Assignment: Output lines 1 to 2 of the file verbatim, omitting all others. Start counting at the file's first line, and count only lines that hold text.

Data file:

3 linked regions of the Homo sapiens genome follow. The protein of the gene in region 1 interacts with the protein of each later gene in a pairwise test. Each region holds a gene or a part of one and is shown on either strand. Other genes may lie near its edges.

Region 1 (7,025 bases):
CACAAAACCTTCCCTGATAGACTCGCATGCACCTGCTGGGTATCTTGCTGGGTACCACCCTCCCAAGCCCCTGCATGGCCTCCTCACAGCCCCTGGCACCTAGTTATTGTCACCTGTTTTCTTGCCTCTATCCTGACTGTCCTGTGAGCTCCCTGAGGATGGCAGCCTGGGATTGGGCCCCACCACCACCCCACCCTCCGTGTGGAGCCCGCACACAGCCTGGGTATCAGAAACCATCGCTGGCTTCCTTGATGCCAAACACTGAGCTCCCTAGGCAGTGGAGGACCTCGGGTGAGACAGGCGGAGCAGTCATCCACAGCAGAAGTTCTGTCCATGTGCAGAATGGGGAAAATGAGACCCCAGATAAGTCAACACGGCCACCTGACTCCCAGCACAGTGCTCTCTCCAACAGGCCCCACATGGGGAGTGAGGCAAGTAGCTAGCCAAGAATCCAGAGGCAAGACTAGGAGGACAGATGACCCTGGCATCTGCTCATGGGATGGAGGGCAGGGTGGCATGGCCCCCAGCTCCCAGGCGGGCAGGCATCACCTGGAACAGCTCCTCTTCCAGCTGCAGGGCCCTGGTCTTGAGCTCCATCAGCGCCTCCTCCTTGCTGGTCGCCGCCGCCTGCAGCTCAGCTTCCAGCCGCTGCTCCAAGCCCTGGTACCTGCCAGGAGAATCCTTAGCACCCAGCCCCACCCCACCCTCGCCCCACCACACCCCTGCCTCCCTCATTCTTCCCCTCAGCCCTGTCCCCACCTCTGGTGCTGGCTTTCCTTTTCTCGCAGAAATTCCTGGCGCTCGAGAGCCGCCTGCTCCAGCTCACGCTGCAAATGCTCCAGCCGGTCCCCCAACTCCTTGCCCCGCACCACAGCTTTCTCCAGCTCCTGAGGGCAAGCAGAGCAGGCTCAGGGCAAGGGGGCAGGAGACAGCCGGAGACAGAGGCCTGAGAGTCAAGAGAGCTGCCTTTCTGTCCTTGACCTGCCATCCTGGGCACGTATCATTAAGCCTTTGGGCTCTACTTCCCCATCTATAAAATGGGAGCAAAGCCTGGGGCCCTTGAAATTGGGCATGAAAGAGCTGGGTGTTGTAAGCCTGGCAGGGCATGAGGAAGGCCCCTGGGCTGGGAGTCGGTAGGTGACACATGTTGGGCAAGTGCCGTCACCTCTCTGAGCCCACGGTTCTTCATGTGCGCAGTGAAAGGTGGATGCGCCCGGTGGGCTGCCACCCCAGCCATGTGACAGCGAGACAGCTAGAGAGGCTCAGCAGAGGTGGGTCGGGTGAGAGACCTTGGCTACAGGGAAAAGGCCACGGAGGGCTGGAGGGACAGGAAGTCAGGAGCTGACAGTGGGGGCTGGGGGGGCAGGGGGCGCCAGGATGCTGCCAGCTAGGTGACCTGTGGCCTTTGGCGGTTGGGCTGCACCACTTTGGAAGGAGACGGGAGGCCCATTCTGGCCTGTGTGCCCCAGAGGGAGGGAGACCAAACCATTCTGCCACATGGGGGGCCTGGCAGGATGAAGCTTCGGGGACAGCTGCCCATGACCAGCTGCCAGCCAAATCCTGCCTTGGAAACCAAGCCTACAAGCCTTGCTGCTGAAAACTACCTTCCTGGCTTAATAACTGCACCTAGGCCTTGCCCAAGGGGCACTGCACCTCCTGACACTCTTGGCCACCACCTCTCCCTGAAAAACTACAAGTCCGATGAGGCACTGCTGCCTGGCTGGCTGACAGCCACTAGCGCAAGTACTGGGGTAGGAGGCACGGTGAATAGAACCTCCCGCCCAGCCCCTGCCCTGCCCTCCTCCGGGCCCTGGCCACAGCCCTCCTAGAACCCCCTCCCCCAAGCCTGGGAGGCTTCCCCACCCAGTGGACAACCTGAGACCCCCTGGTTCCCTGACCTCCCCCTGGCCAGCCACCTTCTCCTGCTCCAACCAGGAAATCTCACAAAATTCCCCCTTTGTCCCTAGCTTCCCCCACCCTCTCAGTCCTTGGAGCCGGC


3 linked regions of the Homo sapiens genome follow. The protein of the gene in region 1 interacts with the protein of each later gene in a pairwise test. Each region holds a gene or a part of one and is shown on either strand. Other genes may lie near its edges.

Region 1 (7,025 bases):